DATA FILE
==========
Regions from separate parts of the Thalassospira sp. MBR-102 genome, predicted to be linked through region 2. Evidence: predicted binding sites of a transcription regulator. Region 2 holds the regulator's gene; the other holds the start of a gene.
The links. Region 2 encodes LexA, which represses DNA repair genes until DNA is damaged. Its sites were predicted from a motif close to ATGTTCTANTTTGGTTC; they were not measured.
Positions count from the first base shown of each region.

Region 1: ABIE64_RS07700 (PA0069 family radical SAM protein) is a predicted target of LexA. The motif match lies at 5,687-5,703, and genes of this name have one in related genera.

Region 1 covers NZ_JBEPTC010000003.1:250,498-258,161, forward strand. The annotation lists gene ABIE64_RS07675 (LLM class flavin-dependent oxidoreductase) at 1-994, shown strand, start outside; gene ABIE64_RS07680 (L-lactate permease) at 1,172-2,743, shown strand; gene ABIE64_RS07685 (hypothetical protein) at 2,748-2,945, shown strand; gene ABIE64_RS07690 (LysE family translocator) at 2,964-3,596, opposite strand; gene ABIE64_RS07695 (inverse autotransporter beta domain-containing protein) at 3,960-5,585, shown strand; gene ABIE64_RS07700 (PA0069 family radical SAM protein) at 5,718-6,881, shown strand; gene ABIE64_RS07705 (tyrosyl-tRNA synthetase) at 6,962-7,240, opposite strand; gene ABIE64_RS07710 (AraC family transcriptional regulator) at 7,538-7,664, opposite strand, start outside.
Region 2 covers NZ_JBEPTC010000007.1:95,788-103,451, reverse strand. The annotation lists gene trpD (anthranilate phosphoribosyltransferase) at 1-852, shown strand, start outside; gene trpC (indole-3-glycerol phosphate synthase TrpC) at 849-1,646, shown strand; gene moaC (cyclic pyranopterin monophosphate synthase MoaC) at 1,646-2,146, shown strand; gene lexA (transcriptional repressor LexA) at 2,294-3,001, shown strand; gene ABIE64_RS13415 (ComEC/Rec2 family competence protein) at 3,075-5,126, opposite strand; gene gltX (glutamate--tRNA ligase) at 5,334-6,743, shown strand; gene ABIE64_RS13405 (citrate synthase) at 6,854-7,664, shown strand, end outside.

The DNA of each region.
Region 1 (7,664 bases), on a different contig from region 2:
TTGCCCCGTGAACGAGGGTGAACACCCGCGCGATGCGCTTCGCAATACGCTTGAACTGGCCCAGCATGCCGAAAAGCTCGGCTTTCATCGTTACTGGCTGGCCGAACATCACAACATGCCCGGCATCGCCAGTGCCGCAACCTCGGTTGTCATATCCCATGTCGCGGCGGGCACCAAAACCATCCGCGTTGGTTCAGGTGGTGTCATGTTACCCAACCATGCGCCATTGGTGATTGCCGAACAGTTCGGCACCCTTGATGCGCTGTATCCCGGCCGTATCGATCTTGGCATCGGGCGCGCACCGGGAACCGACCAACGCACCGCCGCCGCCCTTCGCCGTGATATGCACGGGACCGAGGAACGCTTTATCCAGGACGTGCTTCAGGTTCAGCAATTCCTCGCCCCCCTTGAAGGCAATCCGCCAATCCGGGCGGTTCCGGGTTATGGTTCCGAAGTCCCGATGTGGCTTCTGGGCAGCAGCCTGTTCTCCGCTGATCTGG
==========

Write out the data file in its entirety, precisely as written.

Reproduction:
Regions from separate parts of the Thalassospira sp. MBR-102 genome, predicted to be linked through region 2. Evidence: predicted binding sites of a transcription regulator. Region 2 holds the regulator's gene; the other holds the start of a gene.
The links. Region 2 encodes LexA, which represses DNA repair genes until DNA is damaged. Its sites were predicted from a motif close to ATGTTCTANTTTGGTTC; they were not measured.
Positions count from the first base shown of each region.

Region 1: ABIE64_RS07700 (PA0069 family radical SAM protein) is a predicted target of LexA. The motif match lies at 5,687-5,703, and genes of this name have one in related genera.

Region 1 covers NZ_JBEPTC010000003.1:250,498-258,161, forward strand. The annotation lists gene ABIE64_RS07675 (LLM class flavin-dependent oxidoreductase) at 1-994, shown strand, start outside; gene ABIE64_RS07680 (L-lactate permease) at 1,172-2,743, shown strand; gene ABIE64_RS07685 (hypothetical protein) at 2,748-2,945, shown strand; gene ABIE64_RS07690 (LysE family translocator) at 2,964-3,596, opposite strand; gene ABIE64_RS07695 (inverse autotransporter beta domain-containing protein) at 3,960-5,585, shown strand; gene ABIE64_RS07700 (PA0069 family radical SAM protein) at 5,718-6,881, shown strand; gene ABIE64_RS07705 (tyrosyl-tRNA synthetase) at 6,962-7,240, opposite strand; gene ABIE64_RS07710 (AraC family transcriptional regulator) at 7,538-7,664, opposite strand, start outside.
Region 2 covers NZ_JBEPTC010000007.1:95,788-103,451, reverse strand. The annotation lists gene trpD (anthranilate phosphoribosyltransferase) at 1-852, shown strand, start outside; gene trpC (indole-3-glycerol phosphate synthase TrpC) at 849-1,646, shown strand; gene moaC (cyclic pyranopterin monophosphate synthase MoaC) at 1,646-2,146, shown strand; gene lexA (transcriptional repressor LexA) at 2,294-3,001, shown strand; gene ABIE64_RS13415 (ComEC/Rec2 family competence protein) at 3,075-5,126, opposite strand; gene gltX (glutamate--tRNA ligase) at 5,334-6,743, shown strand; gene ABIE64_RS13405 (citrate synthase) at 6,854-7,664, shown strand, end outside.

The DNA of each region.
Region 1 (7,664 bases), on a different contig from region 2:
TTGCCCCGTGAACGAGGGTGAACACCCGCGCGATGCGCTTCGCAATACGCTTGAACTGGCCCAGCATGCCGAAAAGCTCGGCTTTCATCGTTACTGGCTGGCCGAACATCACAACATGCCCGGCATCGCCAGTGCCGCAACCTCGGTTGTCATATCCCATGTCGCGGCGGGCACCAAAACCATCCGCGTTGGTTCAGGTGGTGTCATGTTACCCAACCATGCGCCATTGGTGATTGCCGAACAGTTCGGCACCCTTGATGCGCTGTATCCCGGCCGTATCGATCTTGGCATCGGGCGCGCACCGGGAACCGACCAACGCACCGCCGCCGCCCTTCGCCGTGATATGCACGGGACCGAGGAACGCTTTATCCAGGACGTGCTTCAGGTTCAGCAATTCCTCGCCCCCCTTGAAGGCAATCCGCCAATCCGGGCGGTTCCGGGTTATGGTTCCGAAGTCCCGATGTGGCTTCTGGGCAGCAGCCTGTTCTCCGCTGATCTGG